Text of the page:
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Indian Journal of Pathology and Microbiology
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ORIGINAL ARTICLE
Year : 2008  |  Volume : 51  |  Issue : 4  |  Page : 493-496

Mycological profile of fungal sinusitis: An audit of specimens over a 7-year period in a tertiary care hospital in Tamil Nadu


1 Department of ENT, Christian Medical College and Hospital, Vellore 632 004, Tamil Nadu, India
2 Department of Microbiology, Christian Medical College and Hospital, Vellore 632 004, Tamil Nadu, India

Correspondence Address:
Joy S Michael
Department of Microbiology, Christian Medical College and Hospital, Vellore 632 004, Tamil Nadu
India
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Source of Support: None, Conflict of Interest: None


DOI: 10.4103/0377-4929.43738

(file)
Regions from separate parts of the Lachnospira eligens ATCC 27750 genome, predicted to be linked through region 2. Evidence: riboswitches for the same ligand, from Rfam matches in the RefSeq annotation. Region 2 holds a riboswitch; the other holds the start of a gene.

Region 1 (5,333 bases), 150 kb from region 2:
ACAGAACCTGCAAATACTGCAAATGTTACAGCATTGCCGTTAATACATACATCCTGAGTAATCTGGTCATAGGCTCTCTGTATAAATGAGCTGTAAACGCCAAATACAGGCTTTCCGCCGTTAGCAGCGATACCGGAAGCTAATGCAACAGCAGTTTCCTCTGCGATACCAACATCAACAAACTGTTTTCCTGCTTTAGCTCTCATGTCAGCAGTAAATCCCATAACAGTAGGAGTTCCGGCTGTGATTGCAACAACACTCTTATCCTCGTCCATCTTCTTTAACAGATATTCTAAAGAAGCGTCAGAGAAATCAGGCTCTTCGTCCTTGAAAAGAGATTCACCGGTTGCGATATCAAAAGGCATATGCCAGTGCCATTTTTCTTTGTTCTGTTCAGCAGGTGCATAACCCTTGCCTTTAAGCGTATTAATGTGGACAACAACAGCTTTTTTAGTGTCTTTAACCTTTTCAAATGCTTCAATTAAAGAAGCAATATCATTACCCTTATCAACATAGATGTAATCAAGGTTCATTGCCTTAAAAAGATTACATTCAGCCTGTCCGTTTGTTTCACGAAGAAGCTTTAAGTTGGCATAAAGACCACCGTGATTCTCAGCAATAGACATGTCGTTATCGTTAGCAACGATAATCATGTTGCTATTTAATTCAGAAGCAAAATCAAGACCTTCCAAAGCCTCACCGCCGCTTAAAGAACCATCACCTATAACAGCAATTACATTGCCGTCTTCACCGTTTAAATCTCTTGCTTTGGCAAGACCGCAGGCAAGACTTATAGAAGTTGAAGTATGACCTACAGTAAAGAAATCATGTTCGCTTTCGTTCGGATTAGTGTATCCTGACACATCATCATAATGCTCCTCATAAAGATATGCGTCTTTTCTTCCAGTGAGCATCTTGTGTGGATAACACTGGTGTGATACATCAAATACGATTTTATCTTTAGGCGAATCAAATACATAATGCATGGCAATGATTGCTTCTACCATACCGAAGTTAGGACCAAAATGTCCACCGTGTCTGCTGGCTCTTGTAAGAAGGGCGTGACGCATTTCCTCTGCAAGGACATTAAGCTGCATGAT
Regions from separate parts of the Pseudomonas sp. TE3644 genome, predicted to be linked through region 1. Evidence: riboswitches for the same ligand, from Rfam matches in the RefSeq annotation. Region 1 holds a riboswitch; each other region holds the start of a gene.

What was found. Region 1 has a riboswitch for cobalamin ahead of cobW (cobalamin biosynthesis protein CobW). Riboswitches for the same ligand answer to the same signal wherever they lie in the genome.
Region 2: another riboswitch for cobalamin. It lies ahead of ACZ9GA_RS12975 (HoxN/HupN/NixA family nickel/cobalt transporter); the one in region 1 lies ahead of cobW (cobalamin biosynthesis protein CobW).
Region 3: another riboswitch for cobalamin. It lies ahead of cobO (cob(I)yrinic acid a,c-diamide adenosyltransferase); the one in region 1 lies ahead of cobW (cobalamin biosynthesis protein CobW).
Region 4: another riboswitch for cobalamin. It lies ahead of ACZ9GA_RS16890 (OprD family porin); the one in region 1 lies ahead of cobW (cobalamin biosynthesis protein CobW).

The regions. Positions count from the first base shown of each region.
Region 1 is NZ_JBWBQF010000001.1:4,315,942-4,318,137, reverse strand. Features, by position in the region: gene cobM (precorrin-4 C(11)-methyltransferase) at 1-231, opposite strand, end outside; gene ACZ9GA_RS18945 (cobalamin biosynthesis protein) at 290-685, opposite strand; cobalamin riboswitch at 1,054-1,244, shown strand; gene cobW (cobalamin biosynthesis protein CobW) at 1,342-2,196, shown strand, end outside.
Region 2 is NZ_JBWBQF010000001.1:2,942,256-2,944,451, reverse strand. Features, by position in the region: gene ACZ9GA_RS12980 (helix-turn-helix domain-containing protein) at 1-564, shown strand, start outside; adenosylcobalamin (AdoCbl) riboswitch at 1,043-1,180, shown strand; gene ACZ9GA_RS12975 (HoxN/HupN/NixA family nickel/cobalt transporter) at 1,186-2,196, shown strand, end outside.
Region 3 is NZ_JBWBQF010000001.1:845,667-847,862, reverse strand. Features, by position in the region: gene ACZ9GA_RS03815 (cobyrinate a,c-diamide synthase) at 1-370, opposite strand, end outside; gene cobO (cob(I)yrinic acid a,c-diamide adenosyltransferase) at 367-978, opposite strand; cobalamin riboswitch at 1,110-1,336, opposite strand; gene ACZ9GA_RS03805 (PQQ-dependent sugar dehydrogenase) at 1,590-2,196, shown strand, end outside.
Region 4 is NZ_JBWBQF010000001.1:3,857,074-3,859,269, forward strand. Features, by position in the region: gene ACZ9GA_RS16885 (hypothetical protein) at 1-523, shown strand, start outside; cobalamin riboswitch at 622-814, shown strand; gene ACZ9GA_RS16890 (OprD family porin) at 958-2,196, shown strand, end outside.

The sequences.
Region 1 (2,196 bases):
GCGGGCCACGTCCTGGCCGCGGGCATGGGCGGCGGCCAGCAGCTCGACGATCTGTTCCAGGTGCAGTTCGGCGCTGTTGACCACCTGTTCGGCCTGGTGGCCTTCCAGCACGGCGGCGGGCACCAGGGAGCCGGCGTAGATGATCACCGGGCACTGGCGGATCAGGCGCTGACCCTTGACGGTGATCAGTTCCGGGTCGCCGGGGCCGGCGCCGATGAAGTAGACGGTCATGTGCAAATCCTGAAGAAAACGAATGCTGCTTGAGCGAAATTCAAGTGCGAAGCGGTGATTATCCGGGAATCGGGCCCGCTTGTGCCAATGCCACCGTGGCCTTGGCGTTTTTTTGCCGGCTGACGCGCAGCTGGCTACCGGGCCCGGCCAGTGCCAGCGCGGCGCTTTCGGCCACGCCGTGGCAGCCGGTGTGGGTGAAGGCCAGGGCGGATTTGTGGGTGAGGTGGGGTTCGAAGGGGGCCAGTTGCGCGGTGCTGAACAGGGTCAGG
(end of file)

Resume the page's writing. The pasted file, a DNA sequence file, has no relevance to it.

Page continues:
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Background: Fungi are being increasingly implicated in the etiopathology of rhinosinusitis. Fungal sinusitis is frequently seen in diabetic or immunocompromised patients, although it has also been reported in immunocompetent individuals. Invasive fungal sinusitis, unless diagnosed early and treated aggressively, has a high mortality rate. Aim: Our aim was to look at the mycological and clinical aspects of fungal sinusitis in a tertiary referral center in Tamil Nadu. Design: This is a retrospective audit conducted on fungal culture positive sinus samples submitted to the Microbiology department from January 2000 to August 2007. Relevant clinical and histopathological details were analysed. Results: A total of 211 culture-positive fungal sinusitis samples were analysed. Of these, 63% had allergic fungal sinusitis and 34% had invasive fungal sinusitis. Aspergillus flavus was the most common causative agent of allergic fungal sinusitis and Rhizopus arrhizus was the most common causative agent of acute invasive sinusitis. A significant proportion of these patients did not have any known predisposing factors. Conclusion: In our study, the etiology of fungal sinusitis was different than that of western countries. Allergic fungal sinusitis was the most common type of fungal sinusitis in our community. Aspergillus sp was the most common causative agent in both allergic and chronic invasive forms of the disease.


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